“She believes there is always a solution to every problem, no matter how big or crazy it is, and she won’t stop until she reaches it,” said close friend and manager of the Looney Bean, Jenna Bowersox.
“Yes, she’s a deeply emotional, compassionate, loving person, but when it comes to solving problems, her decisions are based on logic. There’s very little reaction, it’s always action, with her.”
“Maybe it’s the Persian in me,” Lela said, as the holiday crowds at the Looney Bean swirl around her. “My husband teases that I always want to get everyone ‘under the tent’ (a Bedouin tradition) and host whoever comes our way. I love community.
“I love ideas shared, memories made. I have a high value for connection and a coffeehouse hosts all kinds of people. It’s the modern day watering hole or a type of community living room.”
Williams has deep brown eyes that look as if they were lit from within. When she greets you, her warmth is tangible and visceral. She radiates it. It is hard to believe she has seen what she has seen, lived through what she has lived through.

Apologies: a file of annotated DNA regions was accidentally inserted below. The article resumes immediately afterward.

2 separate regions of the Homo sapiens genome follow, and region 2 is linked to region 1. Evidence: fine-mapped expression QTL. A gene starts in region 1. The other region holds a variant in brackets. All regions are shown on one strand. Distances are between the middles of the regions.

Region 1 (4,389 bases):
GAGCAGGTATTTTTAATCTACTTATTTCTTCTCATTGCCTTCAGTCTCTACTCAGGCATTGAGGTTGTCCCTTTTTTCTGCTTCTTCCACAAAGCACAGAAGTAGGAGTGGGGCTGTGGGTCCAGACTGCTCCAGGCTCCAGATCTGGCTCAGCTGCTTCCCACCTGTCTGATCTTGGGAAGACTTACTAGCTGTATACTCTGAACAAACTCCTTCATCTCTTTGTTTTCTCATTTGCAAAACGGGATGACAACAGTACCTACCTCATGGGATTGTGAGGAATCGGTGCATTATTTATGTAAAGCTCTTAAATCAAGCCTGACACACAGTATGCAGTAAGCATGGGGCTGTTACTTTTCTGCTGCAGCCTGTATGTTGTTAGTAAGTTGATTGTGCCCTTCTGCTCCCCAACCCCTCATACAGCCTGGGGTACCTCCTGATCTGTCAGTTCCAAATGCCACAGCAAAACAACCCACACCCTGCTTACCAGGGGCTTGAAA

But she has and now, it’s time to give back.
“I don’t have to think about whether or not, if I need to go out and get food for my children, I risk getting raped,” she said. “I don’t have to think about moving my children to the hospital for shelter, day after day, fearing an attack is coming. And that’s the kind of fear they live with every day.”
Her idea has caught on in Mammoth—she now has two other business owners donating the profit from every seventh of the product they sell to the nonprofit—and she hopes other businesses will join them.
“She can make something out of nothing, like no one I know,” said friend, business owner, and a partner in Every Seventh, Lauren Tracy.
“She is graced with that gift. She can pull solutions out of what seems like thin air. She’s in a kind of flow, I think because of her discipline with her time with God. She won’t give into fear, and she doesn’t believe in scarcity, and from those places, she seems to always be able to tap into an abundance that most people cannot even see as being there.”